Nations are today competing against one another in terms of their ability to transform knowledge into economic productivity and high-quality living for their citizens. Literacy is the key for Arab nations if they are to create a new renaissance period.
Sara Al-Mulla is an Emirati civil servant with an interest in human development policy and children’s literature. She can be contacted at http://www.amorelicious.com.
The answer to What is the State of Human Capital in the MENA Region? is given by Keiko Miwa, Regional Director, Human Development, Middle East & North Africa – World Bank and Jeremie Amoroso, Strategy & Operations Officer, Human Development, Middle East & North Africa – World Bank.
The World Bank recently released the Human Capital Index 2020 (HCI). This update covers 174 countries—17 more than when the index was first launched in 2018. Not surprisingly, the HCI scores among MENA countries vary widely from 0.67 in the United Arab Emirates (UAE) to 0.37 in Yemen. Countries affected by conflict, such as Iraq and Yemen, score low on the index, which poses an important question on how to support the protection and enhancement of human capital even in the midst of conflict.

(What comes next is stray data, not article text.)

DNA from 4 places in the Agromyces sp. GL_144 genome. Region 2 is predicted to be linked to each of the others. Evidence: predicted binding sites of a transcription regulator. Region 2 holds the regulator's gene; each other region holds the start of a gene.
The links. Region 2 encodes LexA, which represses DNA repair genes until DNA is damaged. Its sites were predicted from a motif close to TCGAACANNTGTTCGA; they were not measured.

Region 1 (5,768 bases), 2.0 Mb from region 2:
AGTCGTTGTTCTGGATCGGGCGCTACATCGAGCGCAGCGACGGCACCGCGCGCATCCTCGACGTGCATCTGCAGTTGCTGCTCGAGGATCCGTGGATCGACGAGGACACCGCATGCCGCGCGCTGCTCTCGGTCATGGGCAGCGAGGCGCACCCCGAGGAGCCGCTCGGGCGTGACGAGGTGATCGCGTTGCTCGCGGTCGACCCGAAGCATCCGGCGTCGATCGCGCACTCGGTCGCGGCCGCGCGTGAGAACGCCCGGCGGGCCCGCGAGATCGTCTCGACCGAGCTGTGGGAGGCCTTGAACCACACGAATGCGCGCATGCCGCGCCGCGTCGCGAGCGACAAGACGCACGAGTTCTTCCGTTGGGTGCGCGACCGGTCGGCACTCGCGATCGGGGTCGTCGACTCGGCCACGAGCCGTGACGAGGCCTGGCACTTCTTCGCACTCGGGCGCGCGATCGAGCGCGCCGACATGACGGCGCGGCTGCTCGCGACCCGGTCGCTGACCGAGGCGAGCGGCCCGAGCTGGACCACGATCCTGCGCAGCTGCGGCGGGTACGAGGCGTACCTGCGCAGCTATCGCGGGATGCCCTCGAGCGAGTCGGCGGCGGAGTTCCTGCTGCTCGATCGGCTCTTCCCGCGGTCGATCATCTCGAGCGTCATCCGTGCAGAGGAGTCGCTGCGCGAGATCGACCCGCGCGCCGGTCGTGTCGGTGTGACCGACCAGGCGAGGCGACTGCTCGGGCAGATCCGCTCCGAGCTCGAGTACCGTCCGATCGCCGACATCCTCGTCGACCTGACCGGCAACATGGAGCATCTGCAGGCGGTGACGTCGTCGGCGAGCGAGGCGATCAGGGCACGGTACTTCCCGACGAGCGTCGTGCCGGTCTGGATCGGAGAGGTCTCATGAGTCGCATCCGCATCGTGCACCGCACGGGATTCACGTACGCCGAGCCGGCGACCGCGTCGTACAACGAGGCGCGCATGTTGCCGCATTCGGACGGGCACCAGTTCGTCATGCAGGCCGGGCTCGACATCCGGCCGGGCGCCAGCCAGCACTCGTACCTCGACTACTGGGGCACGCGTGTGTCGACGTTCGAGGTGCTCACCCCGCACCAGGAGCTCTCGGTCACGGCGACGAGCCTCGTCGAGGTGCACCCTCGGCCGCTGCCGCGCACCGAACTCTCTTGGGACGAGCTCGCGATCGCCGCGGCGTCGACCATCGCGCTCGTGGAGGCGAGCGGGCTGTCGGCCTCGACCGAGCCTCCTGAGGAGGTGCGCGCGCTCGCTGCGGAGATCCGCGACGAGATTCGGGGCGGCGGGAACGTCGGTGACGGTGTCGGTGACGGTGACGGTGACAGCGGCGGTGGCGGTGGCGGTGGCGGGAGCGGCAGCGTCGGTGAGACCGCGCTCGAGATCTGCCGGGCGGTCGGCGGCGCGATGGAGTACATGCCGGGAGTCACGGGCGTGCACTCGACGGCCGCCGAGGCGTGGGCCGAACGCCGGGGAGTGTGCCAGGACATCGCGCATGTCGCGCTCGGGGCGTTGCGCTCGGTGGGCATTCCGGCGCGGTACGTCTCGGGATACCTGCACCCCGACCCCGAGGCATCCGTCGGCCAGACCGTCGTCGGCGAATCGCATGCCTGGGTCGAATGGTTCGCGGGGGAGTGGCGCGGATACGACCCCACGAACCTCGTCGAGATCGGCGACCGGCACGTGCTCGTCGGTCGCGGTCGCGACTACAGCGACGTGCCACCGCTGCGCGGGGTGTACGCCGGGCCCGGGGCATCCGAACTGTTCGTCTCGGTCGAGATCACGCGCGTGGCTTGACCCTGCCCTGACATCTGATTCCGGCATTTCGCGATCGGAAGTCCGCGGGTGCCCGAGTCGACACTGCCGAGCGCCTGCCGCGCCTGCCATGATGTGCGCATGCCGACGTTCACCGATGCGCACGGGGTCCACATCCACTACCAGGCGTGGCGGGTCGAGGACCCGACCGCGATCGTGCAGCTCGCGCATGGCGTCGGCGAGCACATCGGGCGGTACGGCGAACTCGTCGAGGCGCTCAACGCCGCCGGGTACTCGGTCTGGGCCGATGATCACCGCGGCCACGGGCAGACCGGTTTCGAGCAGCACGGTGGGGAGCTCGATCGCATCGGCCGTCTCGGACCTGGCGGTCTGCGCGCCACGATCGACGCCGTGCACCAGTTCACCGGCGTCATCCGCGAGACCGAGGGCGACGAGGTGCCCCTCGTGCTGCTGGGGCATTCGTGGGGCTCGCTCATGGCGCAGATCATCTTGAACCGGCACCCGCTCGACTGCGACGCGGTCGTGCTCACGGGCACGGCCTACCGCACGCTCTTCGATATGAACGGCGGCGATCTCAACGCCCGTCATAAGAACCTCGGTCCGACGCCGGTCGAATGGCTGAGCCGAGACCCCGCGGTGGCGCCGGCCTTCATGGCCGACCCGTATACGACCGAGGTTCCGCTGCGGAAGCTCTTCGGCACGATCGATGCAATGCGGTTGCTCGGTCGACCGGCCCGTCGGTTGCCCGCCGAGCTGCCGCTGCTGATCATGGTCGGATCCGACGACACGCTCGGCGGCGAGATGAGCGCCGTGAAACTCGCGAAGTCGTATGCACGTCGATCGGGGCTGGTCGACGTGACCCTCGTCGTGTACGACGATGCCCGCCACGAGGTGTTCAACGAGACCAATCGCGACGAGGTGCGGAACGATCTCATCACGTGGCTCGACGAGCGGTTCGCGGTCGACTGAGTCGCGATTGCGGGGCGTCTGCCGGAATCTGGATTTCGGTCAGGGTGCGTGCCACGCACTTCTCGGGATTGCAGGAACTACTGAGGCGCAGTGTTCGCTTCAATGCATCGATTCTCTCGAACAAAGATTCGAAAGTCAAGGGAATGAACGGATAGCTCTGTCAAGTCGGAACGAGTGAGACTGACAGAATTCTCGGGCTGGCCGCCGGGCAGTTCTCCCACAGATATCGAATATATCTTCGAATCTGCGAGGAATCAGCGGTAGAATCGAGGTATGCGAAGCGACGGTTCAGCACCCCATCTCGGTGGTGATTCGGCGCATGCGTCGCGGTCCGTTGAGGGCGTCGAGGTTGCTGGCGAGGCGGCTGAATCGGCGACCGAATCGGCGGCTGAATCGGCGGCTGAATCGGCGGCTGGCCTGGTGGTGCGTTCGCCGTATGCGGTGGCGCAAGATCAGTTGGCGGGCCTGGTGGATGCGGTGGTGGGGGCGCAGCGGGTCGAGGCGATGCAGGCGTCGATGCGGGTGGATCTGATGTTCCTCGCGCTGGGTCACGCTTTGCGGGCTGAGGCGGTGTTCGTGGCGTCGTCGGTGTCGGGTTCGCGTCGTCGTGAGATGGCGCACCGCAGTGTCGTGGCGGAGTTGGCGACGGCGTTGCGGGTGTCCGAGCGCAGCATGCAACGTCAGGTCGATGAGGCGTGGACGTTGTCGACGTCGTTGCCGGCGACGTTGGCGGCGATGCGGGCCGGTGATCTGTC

Looking at the 10-year trend, the HCI improved in 11 out of 14 MENA countries (with available data). Morocco, Oman, and the UAE registered the largest gains in the HCI during this period. School enrollment—at the preprimary and secondary levels—as well as harmonized test scores and adult survival, are the main drivers of the region’s HCI improvements. During this period, girls surpassed boys in educational attainment. On the other hand, enrollment declines in primary and lower-secondary school outweighed gains in other components of HCI for Kuwait, Tunisia, and Jordan.